The Intel Core i7-7700K (91W) Review: The New Out-of-the-box Performance Championby Ian Cutress on January 3, 2017 12:02 PM EST
At AnandTech, I’ve taken somewhat of a dim view to pure synthetic tests, as they fail to be relatable. Nonetheless, our benchmark database spans to a time when that is all we had! We take a few of these tests for a pin with the latest hardware.
The R10 version of Cinebench is one of our oldest benchmarks, with data going back more than a few generations. The benchmark is similar to that of the newest R15 version, albeit with a simpler render target and a different strategy for multithreading.
For a few years I was under the impression that CineBench’s workload was not amenable to more IPC increases, as we hovered around 7000 pts with new microarchitectures not making much of a difference. Being high frequency the i7-7700K pulls out a lead here, but it’s worth noting that Kaby Lake as a whole scores well, perhaps indicating that other features (such as frequency speed changing) can help.
The multithreaded test gives different results, as this test typically prefers many cores. Rather than the new Cinebench tests dividing the scene up into over a hundred pieces (depends on threads), CB10 purely divides the scene into exactly how many threads are present. If a thread finishes early, it will try and cut the work of another thread in half. This sort of approach to multithreading has a different approach to frequency, cores and IPC, hence why R11.5 and R15 do bigger separations with core workloads.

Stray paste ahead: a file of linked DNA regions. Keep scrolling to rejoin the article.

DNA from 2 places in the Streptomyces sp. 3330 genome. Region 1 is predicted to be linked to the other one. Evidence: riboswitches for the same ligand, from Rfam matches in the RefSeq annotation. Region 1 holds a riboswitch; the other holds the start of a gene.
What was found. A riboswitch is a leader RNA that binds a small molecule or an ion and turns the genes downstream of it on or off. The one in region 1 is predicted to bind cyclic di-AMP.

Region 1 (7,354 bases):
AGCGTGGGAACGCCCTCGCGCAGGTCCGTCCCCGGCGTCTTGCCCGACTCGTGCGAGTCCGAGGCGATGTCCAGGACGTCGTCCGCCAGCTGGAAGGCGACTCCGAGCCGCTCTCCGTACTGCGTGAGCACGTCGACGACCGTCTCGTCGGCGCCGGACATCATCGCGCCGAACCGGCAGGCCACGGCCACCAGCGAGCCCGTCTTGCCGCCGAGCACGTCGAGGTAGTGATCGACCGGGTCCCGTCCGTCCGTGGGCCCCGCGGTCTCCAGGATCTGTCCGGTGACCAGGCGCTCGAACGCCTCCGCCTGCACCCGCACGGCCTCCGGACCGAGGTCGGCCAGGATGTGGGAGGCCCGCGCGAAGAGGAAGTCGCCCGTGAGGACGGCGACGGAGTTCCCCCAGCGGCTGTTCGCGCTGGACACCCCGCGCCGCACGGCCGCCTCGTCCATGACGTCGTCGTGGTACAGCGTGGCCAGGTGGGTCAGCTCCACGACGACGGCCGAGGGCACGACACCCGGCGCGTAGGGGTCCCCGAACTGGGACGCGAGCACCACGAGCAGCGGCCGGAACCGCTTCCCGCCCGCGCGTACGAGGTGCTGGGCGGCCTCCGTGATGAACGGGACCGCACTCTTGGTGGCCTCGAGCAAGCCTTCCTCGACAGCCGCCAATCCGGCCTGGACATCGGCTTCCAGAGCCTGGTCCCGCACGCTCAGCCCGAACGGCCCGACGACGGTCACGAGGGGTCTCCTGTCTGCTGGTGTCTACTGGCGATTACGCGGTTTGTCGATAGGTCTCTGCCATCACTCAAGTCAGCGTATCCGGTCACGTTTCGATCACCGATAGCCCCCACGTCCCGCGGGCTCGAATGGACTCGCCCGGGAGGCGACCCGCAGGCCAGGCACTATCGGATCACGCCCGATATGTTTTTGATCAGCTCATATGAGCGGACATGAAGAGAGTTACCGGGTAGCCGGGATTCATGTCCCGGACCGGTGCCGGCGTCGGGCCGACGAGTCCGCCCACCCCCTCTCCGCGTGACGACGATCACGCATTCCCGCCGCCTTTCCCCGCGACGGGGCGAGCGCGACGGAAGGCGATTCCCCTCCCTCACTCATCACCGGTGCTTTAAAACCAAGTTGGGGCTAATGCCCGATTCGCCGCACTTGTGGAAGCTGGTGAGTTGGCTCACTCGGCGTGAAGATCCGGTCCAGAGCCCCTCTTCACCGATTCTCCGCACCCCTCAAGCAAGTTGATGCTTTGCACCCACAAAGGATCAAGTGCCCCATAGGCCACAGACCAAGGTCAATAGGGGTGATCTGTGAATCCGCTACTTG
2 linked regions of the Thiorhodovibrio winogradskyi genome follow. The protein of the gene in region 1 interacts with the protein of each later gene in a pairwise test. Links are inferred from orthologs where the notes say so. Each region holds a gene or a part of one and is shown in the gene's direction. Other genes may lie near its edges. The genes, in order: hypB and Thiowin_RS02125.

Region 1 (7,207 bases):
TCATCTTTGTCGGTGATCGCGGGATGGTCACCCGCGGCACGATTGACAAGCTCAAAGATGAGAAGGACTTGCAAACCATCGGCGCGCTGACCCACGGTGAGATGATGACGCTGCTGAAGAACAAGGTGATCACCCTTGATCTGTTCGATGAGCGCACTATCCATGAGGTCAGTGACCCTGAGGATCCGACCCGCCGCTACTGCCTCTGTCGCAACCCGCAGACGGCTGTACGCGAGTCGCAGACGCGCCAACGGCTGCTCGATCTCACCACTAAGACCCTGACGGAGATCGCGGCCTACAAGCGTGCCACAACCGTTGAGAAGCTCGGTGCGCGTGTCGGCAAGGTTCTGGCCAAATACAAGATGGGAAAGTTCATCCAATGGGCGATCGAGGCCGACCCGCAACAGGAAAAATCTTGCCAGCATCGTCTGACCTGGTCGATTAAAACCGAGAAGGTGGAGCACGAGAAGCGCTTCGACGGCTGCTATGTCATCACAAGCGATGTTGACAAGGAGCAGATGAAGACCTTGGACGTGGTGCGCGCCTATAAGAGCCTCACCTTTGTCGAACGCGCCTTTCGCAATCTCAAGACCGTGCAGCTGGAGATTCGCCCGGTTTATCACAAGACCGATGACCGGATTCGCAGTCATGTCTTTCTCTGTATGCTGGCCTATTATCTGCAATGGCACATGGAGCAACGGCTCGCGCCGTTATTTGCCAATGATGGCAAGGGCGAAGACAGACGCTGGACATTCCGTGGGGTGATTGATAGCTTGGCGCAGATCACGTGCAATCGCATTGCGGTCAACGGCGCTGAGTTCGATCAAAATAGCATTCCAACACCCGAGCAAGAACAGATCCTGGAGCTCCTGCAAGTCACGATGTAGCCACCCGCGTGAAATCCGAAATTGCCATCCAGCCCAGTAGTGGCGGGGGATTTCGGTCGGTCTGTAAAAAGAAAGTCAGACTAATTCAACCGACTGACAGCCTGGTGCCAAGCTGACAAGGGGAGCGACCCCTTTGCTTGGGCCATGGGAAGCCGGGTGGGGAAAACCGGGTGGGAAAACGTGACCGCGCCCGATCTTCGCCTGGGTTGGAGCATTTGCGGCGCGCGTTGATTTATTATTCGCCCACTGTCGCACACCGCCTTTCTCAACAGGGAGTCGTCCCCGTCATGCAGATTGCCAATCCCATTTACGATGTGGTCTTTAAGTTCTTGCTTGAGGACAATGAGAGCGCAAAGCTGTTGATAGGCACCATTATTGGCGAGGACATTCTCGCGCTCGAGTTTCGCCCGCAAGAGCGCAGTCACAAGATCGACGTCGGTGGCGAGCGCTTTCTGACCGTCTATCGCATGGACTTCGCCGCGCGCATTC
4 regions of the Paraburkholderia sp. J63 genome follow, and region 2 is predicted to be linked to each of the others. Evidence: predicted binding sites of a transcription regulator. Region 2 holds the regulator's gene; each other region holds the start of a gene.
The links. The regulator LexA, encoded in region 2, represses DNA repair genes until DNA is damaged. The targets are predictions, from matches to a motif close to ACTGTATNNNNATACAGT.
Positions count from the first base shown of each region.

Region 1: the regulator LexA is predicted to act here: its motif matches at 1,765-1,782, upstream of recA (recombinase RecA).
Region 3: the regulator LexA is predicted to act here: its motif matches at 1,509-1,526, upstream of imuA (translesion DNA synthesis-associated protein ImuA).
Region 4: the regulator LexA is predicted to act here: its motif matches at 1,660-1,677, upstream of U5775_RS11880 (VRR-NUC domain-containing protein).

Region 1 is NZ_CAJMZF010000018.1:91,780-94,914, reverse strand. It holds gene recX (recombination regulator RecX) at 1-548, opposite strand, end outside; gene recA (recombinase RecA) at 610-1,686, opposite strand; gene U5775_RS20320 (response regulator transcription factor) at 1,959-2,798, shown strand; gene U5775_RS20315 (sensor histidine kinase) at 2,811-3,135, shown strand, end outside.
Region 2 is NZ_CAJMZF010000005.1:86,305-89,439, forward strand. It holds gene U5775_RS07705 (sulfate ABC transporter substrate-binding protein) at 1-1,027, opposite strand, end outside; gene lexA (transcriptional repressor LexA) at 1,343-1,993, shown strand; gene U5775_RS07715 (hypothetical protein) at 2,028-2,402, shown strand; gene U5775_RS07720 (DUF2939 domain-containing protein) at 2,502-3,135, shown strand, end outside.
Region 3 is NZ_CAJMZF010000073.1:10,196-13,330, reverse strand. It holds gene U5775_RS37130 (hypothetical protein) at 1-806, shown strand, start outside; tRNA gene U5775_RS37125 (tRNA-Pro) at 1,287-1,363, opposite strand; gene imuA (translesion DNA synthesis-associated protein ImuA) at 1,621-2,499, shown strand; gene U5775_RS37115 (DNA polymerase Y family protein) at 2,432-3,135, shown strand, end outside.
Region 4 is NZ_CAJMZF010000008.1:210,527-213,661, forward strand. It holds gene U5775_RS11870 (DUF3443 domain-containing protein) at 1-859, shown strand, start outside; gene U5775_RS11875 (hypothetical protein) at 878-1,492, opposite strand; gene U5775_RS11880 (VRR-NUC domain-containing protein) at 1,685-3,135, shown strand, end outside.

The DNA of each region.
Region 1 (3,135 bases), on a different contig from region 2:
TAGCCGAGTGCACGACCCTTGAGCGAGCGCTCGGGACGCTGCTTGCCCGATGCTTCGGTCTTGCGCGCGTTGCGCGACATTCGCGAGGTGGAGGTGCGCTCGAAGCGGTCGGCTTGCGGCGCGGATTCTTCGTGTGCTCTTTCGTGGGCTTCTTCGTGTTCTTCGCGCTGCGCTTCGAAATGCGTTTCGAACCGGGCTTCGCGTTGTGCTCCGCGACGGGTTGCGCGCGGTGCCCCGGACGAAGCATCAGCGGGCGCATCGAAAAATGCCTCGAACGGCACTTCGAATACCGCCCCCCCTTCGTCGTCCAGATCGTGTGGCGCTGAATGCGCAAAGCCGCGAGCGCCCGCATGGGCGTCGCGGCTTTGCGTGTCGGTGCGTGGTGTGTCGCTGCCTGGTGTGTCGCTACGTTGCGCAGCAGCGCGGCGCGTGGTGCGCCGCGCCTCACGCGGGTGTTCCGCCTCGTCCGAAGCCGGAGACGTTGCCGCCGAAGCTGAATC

CB11.5 has been popular for many years as a performance test, using easy to read and compare numbers that aren’t in the 1000s. We run the benchmark in an automated fashion three times in single-thread and multi-thread mode and take the average of the results.
Similar to other tests, the i7-7700K takes the single thread crown, again beating an overclocked Devil’s Canyon i7-4790K, showing the out-of-the-box performance. Again, Kaby Lake as a whole seems to do well here, thanks to 4.2 GHz turbo modes on the i5-7600K and i3-7350K.
As an open source compression/decompression tool, 7-zip is easy to test and features a built-in benchmark to measure performance. As a utility, similar to WinRAR, high thread counts, frequency and UPC typically win the day here.
The Core i7-7700K shows the benefits of frequency over a stock i7-6700K, however at the same frequency they perform roughly the same as expected.
Ray-tracing is a typical multithreaded test, with each ray being a potential thread in its own right ensuring that a workload can scale in complexity easily. This lends itself to cores, frequency and IPC: the more, the better.
AES via TrueCrypt
Despite TrueCrypt no longer being maintained, the final version incorporates a good test to measure different encryption methodologies as well as encryption combinations. When TrueCrypt was in full swing, the introduction of AES accelerated hardware dialed the performance up a notch, however most of the processors (save the Pentiums/Celerons) now support this and get good speed. The built-in TrueCrypt test does a mass encryption on in-memory data, giving results in GB/s.
The encryption benchmark loves both threads and memory bandwidth, so we see the extreme processors pull out large leads due to 6+ cores and four memory channels. However, we see a similar picture as before to the Devil’s Canyon part: an out-of-the-box Core i7-7700K will beat an overclocked Core i7-4790K at 4.7 GHz.